"Our hearts and our prayers go out to them," she told "Good Morning America" today. "The U.S. is going to be there, not just for today, but for the weeks and months and years ahead."
Clinton declined to estimate how many people died in the earthquake, but said it is estimated the disaster affected 3 million people.
World Vision spokeswoman Maggie Boyer said the city is overwhelmed by the number of people who don't know what to do next.
"I think the city is beginning to show signs of real displaced people who are just roaming and roving throughout the streets unsure of where to go," she said.
President Obama has promised a full military and civilian response to Haiti.
The U.S. Navy aircraft carrier Carl Vinson and the destroyer USS Higgins are expected to reach Haitian waters today, along with members of the 82nd Airborne Division. Up to 1,000 U.S. soldiers will arrive in Haiti over the next 24 hours and 2,200 will be deployed by Sunday. Several other ships, including a large hospital ship have been prepped for possible deployment.
Among the first of the oustide relief to reach Haiti was an Air China plane that was able to land at the Port-au-Prince airport. More than 50 members of a search and rescue crew along with trained dogs quickly got to work. China said the plane also carried medics, seismological experts and 10 tons of food, medicine and other supplies. Many of the Chinese sent to Haiti were experienced in dealing with such a disaster, having worked on China's 2008 quake that killed nearly 90,000 people.
They joined rescue units from France and Spain as well as Fairfax, Va., which had arrived on Wednesday.
Clinton called the earthquake particularly devastating because it came at a time when Haiti was just starting to rebuild it's infrastructure and economy for a series of devastating hurricanes in 2008.
New buildings had been going up and businesses were returning to Haiti, Clinton said, all part of a plan Haitian President Rene Preval had brought to the United States and the United Nations.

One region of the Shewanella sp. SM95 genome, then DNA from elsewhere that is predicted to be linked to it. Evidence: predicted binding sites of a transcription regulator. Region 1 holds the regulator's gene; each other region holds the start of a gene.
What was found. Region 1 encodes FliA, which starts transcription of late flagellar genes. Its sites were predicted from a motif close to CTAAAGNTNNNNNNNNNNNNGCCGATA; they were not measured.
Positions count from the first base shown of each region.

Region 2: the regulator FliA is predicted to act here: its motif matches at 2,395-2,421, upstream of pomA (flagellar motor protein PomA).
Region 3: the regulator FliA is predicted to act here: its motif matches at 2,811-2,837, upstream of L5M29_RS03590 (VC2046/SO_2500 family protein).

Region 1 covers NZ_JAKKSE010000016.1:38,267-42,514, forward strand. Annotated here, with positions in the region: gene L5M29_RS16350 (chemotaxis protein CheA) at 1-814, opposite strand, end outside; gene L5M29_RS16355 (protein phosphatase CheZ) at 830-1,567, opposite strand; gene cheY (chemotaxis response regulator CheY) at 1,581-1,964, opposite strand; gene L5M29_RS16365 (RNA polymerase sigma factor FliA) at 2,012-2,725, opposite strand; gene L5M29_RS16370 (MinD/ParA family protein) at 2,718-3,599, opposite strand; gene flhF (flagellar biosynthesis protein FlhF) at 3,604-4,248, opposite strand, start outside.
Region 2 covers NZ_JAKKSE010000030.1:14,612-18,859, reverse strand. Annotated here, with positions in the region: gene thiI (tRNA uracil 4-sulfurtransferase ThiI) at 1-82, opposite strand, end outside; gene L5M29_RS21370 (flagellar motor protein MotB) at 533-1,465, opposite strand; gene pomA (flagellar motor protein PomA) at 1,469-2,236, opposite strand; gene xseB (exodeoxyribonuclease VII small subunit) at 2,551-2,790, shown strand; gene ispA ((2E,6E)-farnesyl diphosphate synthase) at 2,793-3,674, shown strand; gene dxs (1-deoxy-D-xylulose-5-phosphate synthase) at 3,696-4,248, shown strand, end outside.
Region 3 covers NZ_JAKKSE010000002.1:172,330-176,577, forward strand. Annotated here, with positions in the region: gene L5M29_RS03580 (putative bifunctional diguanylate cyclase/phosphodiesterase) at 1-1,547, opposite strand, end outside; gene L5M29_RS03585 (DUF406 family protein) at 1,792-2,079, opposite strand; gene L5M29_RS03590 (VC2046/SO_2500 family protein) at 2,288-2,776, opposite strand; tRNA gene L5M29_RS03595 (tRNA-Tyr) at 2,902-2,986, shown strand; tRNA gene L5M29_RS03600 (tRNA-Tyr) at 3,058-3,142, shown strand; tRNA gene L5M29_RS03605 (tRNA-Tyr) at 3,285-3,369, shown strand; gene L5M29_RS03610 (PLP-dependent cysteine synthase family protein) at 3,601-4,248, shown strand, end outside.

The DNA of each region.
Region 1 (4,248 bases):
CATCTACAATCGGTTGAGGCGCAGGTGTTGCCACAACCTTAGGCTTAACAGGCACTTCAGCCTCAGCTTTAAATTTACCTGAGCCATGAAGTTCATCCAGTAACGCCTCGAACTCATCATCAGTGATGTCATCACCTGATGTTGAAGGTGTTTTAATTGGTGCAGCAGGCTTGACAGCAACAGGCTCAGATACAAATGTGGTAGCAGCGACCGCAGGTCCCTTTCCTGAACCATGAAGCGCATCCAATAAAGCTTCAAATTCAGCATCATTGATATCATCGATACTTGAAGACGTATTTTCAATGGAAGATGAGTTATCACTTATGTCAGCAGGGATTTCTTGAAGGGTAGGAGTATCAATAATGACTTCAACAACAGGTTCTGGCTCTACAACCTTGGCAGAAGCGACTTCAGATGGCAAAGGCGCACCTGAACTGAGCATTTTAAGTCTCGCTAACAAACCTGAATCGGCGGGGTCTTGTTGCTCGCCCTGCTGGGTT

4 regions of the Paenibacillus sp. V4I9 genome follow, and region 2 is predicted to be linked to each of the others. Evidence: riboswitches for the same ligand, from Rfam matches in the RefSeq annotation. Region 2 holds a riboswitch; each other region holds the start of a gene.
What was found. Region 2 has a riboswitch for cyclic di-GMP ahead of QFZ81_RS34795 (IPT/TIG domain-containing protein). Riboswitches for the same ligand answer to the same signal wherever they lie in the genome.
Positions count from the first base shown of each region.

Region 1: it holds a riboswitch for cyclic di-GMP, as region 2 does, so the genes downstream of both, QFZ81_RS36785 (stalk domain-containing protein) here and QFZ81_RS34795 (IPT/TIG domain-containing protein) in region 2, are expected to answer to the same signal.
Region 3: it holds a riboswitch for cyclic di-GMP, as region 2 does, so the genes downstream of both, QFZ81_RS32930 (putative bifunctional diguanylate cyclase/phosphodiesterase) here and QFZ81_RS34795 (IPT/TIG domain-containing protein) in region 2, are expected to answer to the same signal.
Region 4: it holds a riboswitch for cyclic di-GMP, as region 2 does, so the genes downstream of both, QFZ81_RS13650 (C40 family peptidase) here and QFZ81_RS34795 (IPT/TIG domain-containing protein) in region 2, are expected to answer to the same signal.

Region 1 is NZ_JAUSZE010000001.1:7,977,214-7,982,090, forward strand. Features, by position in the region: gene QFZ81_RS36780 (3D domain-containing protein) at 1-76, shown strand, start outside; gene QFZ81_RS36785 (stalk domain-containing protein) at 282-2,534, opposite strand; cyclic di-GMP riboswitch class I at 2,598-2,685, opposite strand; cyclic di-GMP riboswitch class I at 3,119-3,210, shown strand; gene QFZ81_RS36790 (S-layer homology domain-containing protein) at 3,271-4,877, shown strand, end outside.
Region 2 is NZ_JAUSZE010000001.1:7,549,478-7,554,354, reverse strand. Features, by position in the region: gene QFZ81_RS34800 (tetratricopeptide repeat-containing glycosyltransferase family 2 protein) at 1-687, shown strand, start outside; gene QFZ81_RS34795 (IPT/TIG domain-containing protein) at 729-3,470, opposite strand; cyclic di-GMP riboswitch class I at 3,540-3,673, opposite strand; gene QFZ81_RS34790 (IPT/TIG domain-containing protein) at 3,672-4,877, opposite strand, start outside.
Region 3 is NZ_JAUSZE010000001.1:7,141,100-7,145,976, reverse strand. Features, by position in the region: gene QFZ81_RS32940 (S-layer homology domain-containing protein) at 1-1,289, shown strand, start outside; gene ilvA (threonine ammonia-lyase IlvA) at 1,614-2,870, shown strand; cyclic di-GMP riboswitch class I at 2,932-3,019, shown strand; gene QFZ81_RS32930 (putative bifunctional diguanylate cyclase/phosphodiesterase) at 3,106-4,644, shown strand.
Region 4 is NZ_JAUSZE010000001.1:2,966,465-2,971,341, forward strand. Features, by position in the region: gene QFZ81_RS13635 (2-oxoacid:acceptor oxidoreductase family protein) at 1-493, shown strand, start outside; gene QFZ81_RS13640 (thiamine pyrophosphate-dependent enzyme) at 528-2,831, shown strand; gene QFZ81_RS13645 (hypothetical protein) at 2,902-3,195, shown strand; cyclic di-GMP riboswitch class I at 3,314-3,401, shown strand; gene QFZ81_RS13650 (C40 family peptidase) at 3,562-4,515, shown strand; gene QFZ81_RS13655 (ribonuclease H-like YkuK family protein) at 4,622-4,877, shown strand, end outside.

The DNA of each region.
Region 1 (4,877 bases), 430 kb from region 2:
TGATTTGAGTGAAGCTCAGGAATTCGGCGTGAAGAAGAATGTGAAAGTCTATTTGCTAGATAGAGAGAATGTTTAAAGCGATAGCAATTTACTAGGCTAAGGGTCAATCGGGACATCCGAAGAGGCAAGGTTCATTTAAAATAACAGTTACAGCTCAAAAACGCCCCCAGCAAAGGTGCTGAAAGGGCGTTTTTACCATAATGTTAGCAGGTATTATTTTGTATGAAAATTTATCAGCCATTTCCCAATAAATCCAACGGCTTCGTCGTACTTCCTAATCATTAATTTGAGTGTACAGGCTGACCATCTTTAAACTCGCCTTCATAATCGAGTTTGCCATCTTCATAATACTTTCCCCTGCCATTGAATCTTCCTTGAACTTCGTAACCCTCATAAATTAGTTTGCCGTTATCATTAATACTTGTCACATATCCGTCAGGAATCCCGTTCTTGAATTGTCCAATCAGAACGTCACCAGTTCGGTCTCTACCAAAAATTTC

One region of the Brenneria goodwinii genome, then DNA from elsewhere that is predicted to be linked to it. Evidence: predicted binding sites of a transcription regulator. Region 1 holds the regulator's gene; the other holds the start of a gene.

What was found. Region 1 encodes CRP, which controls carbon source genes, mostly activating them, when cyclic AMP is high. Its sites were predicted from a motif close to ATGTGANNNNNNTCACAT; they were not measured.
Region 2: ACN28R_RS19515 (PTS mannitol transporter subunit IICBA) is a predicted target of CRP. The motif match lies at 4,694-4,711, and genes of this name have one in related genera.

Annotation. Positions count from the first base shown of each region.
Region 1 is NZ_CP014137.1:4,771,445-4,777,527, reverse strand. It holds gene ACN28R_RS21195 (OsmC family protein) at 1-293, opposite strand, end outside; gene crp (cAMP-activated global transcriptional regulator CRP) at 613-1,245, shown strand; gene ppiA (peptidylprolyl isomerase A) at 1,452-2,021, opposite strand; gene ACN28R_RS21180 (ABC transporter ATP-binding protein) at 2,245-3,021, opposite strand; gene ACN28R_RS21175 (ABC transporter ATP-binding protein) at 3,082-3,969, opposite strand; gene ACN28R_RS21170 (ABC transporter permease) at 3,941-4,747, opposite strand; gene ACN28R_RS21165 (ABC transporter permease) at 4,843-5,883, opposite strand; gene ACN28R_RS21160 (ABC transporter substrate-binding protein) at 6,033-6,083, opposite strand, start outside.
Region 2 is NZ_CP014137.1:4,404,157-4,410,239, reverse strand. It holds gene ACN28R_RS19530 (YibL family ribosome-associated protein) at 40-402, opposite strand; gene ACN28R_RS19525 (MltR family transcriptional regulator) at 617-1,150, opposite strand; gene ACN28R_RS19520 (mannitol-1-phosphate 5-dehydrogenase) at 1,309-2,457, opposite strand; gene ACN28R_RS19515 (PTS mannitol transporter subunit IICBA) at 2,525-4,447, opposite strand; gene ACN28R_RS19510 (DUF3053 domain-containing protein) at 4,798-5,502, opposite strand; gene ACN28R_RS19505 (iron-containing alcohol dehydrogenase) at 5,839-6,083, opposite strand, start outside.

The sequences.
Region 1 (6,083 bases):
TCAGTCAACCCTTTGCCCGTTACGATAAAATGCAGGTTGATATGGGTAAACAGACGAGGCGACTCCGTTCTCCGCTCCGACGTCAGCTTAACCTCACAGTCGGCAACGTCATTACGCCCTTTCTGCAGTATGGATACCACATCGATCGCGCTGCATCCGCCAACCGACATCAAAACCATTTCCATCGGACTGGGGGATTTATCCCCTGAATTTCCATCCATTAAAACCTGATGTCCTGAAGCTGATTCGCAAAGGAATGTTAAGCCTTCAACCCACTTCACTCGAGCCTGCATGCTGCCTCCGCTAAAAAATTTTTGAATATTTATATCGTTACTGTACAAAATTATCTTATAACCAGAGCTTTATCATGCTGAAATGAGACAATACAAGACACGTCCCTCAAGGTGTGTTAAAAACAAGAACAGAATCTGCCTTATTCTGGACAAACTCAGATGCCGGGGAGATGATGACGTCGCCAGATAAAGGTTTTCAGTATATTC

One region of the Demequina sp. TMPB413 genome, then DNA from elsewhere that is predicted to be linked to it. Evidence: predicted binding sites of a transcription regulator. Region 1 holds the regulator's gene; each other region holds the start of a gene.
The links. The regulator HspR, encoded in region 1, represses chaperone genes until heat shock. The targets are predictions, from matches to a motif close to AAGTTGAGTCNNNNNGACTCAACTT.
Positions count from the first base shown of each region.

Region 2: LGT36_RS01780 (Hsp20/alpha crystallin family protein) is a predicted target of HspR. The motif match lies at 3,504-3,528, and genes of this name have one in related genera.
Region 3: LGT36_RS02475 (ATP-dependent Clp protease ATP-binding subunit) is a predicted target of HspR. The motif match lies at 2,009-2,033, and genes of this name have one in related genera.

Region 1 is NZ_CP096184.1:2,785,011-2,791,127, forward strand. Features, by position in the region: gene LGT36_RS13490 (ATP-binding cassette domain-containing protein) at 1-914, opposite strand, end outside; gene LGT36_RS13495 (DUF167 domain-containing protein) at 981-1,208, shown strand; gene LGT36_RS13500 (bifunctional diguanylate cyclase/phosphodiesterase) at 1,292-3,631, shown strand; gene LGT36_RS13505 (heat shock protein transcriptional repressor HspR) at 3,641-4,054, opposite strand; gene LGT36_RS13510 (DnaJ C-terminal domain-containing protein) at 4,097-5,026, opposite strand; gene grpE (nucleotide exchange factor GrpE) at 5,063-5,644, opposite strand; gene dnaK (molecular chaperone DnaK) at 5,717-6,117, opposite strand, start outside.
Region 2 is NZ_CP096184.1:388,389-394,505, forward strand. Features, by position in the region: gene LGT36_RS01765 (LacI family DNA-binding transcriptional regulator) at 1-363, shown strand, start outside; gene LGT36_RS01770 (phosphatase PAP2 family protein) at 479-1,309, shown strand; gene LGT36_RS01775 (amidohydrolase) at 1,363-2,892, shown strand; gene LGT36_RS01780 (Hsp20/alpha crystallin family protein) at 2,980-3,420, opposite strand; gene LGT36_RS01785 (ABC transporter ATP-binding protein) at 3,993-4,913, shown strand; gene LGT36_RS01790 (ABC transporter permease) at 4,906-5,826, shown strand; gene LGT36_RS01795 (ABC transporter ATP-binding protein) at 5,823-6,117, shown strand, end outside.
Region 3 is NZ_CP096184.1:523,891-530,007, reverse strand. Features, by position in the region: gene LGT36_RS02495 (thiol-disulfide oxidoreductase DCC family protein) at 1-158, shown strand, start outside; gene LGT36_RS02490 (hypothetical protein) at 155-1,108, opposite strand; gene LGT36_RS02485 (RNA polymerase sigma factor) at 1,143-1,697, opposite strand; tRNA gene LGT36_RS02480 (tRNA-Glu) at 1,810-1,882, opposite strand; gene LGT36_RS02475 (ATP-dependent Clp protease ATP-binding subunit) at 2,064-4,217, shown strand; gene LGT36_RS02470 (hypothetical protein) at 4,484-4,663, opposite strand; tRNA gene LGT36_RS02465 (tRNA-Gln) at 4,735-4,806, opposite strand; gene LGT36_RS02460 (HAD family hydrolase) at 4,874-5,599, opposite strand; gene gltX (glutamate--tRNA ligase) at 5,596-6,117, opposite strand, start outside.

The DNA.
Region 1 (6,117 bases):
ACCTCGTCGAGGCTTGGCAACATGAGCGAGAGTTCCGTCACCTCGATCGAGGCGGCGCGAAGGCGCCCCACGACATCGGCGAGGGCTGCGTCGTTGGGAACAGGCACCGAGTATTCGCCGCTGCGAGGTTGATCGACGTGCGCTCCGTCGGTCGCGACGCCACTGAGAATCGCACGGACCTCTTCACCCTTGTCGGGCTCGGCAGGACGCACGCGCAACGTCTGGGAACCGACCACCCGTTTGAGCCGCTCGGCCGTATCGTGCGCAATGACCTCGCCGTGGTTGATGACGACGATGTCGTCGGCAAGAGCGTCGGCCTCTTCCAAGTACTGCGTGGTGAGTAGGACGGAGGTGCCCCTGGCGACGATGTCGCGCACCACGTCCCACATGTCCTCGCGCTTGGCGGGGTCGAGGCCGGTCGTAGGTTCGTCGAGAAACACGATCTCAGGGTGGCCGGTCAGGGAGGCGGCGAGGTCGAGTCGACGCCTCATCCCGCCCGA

"We have seen this cycle of hope and despair so many times," Clinton said. ""Perhaps with this increased attention, we really can help Haiti rebuild."
"Thankfully the people of Haiti are a resilient people," she said.
Tuesday's earthquake was the ninth major natural disaster to slam Haiti in nine years.
So far there have been no reports of widespread looting or violence, but those on the ground worry that if aid doesn't start to reach the people soon, the fear and desperation may cause a wave of unrest.
Boyer said the sense of calm and order among even the most hard hit victims has been a very encouraging sign.
"We are just really trusting that that situation will remain the same," she said.
Raymond Joseph, the U.S. ambassador to Haiti, told "Good Morning America" today that as of now the U.S. military has not been asked to help provide security around Port-au-Prince, but rather to focus on helping its distraught, injured and hungry residents.
"[We] will probably be able to clear the debris from the roads," he said. "Once that is done we'll see more coordination on the ground."